We celebrate the International Women's day on the 8th March (International women's rights day, in few countries) because it's important to remind that women are equal of men and it's essential to protect and respect their rights every days of the year but...
nowadays, women make up just 24% of the tech workforce, thus more and more women are encouraged to pursue careers in the tech industry. Initiatives such as Girls who Code and conferences such as European Women in Technology support this movement passionately.
And at Joomla, the trend is not much different. Because there is no fatality, we must do things in others ways and being more inclusive. In our community, some women are really amazing and I've decided to introduce you some of them. These women are so inspiring and so motivating. Really. Read their stories, their advices, their thoughts and you'll be convinced.
Because we need really each others, I do hope that these portraits will inspire others women to embrace a career in tech sector and/or to join the Joomla Community.
What’s your name and your role at Joomla?My name is Rachel Walraven. I’m part of the Joomla Translation Team and just joined the CMS Release Team.
What excites you about your daily work?I have my own Webdesign company and build custom sites from design to development. I love the fact that every project is different. It never gets boring. You are never done learning. The combination of technology and creativity works well for me as well. The work is very versatile which means that one moment I’m busy with the psychological side of a design and later I’m figuring out a PHP override in a template. I’m not a programmer by the way...
What did you study?A lot! When I was done with college, I had no idea what I wanted to become, so I settled for the PABO, to become a teacher on a primary school. But soon discovered that I didn’t like to run a classroom. So, I switched to Animal management (almost the same). I liked it very much, especially my internship at London Zoo. In my second year, I realised there were not enough jobs in the field (little late maybe). Eventually I lost interest and dropped out. A few years later, when I had kids that went to day-care, I got the opportunity to start a job there if I’d get my degree within a year. So, I did. So technically I’m a kindergarden teacher.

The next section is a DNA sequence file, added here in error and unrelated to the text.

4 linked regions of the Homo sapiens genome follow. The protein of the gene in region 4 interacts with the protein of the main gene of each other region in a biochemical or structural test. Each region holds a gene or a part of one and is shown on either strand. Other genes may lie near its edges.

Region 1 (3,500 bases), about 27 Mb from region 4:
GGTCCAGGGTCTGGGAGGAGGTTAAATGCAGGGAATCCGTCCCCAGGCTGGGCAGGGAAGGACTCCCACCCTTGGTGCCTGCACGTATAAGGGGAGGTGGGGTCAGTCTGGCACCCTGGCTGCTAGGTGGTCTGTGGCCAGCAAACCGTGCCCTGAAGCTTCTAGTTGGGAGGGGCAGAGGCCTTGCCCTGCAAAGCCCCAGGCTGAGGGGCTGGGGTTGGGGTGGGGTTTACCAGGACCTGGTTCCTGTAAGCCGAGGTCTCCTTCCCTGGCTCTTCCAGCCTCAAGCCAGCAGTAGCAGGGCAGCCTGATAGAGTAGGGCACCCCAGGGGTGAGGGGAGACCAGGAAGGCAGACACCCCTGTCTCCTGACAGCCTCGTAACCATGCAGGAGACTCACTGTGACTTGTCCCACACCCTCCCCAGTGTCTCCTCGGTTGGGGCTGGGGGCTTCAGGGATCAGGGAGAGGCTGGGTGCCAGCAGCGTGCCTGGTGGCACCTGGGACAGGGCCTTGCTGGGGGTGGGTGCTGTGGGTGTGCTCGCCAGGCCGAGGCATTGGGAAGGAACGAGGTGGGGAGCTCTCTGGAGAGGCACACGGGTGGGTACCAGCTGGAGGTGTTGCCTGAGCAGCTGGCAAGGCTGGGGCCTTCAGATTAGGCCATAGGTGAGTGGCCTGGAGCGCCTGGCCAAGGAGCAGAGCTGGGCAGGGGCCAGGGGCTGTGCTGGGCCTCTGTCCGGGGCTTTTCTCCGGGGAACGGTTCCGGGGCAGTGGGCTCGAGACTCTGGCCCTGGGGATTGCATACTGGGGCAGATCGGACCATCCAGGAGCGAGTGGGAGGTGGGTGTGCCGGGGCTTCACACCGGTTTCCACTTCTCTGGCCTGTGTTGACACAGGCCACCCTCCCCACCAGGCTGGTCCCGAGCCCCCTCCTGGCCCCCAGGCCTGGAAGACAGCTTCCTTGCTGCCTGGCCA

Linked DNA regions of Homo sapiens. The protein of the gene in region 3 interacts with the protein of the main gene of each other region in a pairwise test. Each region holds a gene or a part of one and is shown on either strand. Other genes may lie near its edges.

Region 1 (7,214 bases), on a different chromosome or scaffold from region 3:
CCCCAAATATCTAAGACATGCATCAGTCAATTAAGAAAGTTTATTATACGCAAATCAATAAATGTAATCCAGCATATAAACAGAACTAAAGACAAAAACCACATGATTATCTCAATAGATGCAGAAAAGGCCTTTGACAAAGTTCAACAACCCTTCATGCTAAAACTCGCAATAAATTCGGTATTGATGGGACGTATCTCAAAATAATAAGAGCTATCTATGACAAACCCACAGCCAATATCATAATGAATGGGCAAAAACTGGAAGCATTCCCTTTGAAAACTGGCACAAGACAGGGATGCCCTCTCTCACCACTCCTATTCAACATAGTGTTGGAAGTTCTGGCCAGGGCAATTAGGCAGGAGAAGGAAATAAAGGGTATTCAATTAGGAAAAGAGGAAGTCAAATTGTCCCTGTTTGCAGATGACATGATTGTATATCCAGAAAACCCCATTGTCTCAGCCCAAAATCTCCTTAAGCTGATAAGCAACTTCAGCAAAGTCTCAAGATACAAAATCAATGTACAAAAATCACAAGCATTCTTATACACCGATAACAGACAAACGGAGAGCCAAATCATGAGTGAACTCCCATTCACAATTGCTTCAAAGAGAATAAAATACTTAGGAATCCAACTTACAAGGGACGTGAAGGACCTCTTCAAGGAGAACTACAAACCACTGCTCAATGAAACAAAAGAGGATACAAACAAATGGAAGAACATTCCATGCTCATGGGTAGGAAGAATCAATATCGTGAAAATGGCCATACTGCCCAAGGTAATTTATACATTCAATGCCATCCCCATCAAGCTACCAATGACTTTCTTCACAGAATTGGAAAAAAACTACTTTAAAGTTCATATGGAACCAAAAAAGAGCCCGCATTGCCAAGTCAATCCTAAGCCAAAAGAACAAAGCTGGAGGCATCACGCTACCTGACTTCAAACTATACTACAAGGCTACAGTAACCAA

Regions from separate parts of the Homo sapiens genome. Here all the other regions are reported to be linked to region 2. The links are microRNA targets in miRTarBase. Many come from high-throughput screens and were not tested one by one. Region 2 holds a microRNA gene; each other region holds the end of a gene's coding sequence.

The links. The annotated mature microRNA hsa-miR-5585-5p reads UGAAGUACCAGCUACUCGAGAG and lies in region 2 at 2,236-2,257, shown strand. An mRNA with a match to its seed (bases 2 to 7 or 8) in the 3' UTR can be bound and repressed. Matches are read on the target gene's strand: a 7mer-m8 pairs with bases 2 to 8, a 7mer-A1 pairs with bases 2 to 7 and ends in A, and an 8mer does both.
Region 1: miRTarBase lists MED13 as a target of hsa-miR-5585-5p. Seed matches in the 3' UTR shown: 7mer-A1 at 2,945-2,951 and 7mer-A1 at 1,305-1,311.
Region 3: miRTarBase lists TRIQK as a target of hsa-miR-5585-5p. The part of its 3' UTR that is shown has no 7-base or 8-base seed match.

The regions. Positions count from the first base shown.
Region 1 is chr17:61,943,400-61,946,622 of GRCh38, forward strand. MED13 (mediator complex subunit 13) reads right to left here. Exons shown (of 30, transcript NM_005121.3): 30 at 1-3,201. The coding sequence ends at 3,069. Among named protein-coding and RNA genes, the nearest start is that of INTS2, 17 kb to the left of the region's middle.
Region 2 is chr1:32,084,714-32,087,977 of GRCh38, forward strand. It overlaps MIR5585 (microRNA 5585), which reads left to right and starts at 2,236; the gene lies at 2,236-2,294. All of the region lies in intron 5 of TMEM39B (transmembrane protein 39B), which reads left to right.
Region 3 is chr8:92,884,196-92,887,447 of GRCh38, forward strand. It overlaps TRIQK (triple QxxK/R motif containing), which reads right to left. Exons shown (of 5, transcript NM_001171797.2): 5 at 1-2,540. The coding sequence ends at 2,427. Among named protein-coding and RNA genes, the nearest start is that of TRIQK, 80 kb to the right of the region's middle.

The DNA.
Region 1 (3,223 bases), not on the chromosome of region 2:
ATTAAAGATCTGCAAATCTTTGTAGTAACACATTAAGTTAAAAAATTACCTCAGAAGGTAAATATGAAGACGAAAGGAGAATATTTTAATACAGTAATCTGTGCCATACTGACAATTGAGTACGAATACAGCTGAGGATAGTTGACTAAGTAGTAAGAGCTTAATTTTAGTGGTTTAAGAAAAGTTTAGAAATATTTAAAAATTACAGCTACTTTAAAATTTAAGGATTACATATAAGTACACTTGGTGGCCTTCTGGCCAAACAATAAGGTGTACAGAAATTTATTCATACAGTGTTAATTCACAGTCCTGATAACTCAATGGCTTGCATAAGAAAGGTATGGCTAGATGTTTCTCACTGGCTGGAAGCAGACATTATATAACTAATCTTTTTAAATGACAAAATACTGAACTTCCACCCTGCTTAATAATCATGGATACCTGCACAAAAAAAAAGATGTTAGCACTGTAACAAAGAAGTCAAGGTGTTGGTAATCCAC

When did you start to think about pursuing a career in tech?I’ve always been interested in tech. I got my first computer (Commodore 64) when I was 14 and fell in love immediately. I build my first website in 1996. That was when I realised that this was something I’d like to do for a living.
What challenges are you facing as a woman working in tech?There are a lot of people (not only men) who assume you know nothing of tech because you are a woman. You must prove what you’re saying is true/correct/the best option instead of them taking you on your word.
What would your advice to women considering pursuing a career in tech be?Go for it! There is no reason not to. It is a very diverse and interesting field of work. And though it may not seem like it, very creative as well.
Are there any specific Book/Blogs/Apps you enjoy & recommend ?
That is a very good question... I really liked the Dutch book ‘Webdesign’ by Hadwyg Groenendaal.
One of my most used productivity apps is not an app at all but a method: Bullet Journal. It helps me with my productivity a lot.
Who or what inspires you?There is a lot that can inspire me, nature, people, pictures. There isn’t one thing or person that stands out though.
What do you enjoy doing outside of work?I love to sing. I’m part of one of the best pop choirs of the Netherlands (we won a prestigious choir contest in the Netherlands, still very proud of that ?), I love photography (also a bit techy) and I used to be a field hockey goalie. Unfortunately, my knees prevent me from playing. Also, and I am a bit embarrassed to say so, I like diamond painting...
3 tips you would give your younger self?
Think big and think in possibilities.
Don’t be afraid to succeed.
No Yes but’s, but Yes and’s.